Surprise! The euro is the best performing major currency of 2017.
The currency has strengthened dramatically over the first eight months of the year because of unexpectedly robust economic growth in Europe, reduced political risk and weakness in rival currencies.
The euro has gained 13% against the U.S. dollar since January, breaking through the key level of $1.20 on Tuesday. It's up 8.4% against the British pound and 6.6% versus the Swiss franc.
It's a dramatic turnaround: Economists were forecasting continued pain for the currency at the start of 2017 and some observers were even questioning its ability to survive.
"Economic indicators have been a lot stronger in the eurozone than initially anticipated this year, and we've also seen a huge reduction in perceptions of political risk," said Stephen Brown, European economist at Capital Economics. "In the U.S., the opposite has occurred."
Here is what's going on:
Europe's economy has grown at a stronger pace in 2017 than economists had predicted.
And the performance looks set to continue: The European Commission has upgraded its forecast for the bloc's economic growth to 1.7% this year and 1.8% in 2018.
Data released by the European Commission on Wednesday showed economic confidence in the region has jumped to its highest levels in more than 10 years.
"There are many indications that this is the best growth spell that the region has seen since the global financial crisis," said Chris Williamson, chief business economist at IHS Markit.
Investors began the year with fears of rising anti-European Union populism that had been fanned by surprise results in the U.S. presidential election and the U.K.'s Brexit referendum.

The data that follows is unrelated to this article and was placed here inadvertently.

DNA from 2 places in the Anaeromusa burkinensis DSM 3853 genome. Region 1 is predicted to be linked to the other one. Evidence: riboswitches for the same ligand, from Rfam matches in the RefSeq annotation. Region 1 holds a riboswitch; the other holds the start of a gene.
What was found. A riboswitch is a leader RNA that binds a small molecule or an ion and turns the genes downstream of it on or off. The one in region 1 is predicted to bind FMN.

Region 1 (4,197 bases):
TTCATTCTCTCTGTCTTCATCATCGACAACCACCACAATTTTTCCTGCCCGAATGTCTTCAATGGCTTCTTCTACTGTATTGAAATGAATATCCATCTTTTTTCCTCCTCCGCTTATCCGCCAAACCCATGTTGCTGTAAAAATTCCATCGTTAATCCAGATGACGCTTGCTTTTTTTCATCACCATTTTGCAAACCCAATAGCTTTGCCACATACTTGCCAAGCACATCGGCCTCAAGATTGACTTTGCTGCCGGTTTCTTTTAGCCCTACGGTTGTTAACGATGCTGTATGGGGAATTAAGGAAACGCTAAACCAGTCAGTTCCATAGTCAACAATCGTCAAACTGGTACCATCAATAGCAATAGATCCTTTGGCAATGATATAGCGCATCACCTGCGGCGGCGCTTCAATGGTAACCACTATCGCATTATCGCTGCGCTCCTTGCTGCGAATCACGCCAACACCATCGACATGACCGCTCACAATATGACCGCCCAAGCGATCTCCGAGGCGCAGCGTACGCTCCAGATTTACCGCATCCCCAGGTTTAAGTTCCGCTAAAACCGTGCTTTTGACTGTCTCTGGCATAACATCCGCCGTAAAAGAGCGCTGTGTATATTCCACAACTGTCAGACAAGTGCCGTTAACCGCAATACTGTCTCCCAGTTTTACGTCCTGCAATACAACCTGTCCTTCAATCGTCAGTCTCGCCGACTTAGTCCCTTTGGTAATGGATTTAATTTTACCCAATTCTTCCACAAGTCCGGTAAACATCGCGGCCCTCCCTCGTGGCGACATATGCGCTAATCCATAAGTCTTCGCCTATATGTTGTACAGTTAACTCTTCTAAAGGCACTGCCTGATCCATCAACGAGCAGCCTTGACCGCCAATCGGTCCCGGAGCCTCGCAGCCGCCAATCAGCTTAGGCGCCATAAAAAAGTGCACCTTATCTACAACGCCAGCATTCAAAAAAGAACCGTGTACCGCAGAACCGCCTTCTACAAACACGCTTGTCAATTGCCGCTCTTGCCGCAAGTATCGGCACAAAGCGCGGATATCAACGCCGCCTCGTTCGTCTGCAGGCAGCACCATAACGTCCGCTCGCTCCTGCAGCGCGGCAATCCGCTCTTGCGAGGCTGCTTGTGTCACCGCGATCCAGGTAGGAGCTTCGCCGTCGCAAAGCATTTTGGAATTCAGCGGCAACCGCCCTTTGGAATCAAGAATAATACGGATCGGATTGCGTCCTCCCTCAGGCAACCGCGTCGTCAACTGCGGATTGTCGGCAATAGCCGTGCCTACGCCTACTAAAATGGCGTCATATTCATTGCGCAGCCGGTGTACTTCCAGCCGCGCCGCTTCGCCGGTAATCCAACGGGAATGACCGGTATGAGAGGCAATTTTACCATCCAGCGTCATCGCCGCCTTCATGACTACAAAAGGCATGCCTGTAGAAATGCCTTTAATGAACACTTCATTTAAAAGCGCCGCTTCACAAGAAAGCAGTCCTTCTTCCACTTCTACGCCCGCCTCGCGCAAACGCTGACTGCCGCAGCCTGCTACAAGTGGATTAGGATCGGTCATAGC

But their worst fears have not materialized. Voters in the Netherlands and France rejected politicians that campaigned against the euro, and the Greek bailout drama appears to have calmed down.
The euro has also helped by its two major rivals: the dollar and the pound.
"The U.S. dollar has gone from weakness to weakness throughout 2017," said Ed Anderson, chief analyst at currency broker FxPro.
He said that lackluster economic growth in the U.S. and geopolitical pressures had combined to make the dollar less attractive.
"With a tropical storm that will undermine future GDP growth, and geopolitical turmoil with North Korea's continued 'flexing its military muscle' ... the markets have little reason to hold [the dollar]," he said.
Meanwhile, the pound has been under pressure because of Britain's decision to leave the EU.
The currency has dropped 18% against the euro since the June 2016 referendum because of uncertainty over the U.K.'s future relationship with its biggest trading partner.
Still, economists are cautious about the euro's future performance.
"Political risks in the euro-zone have not evaporated," said Brown. "While the euro is clearly no longer heading for parity [with the dollar], we do expect its recent rise to be reversed."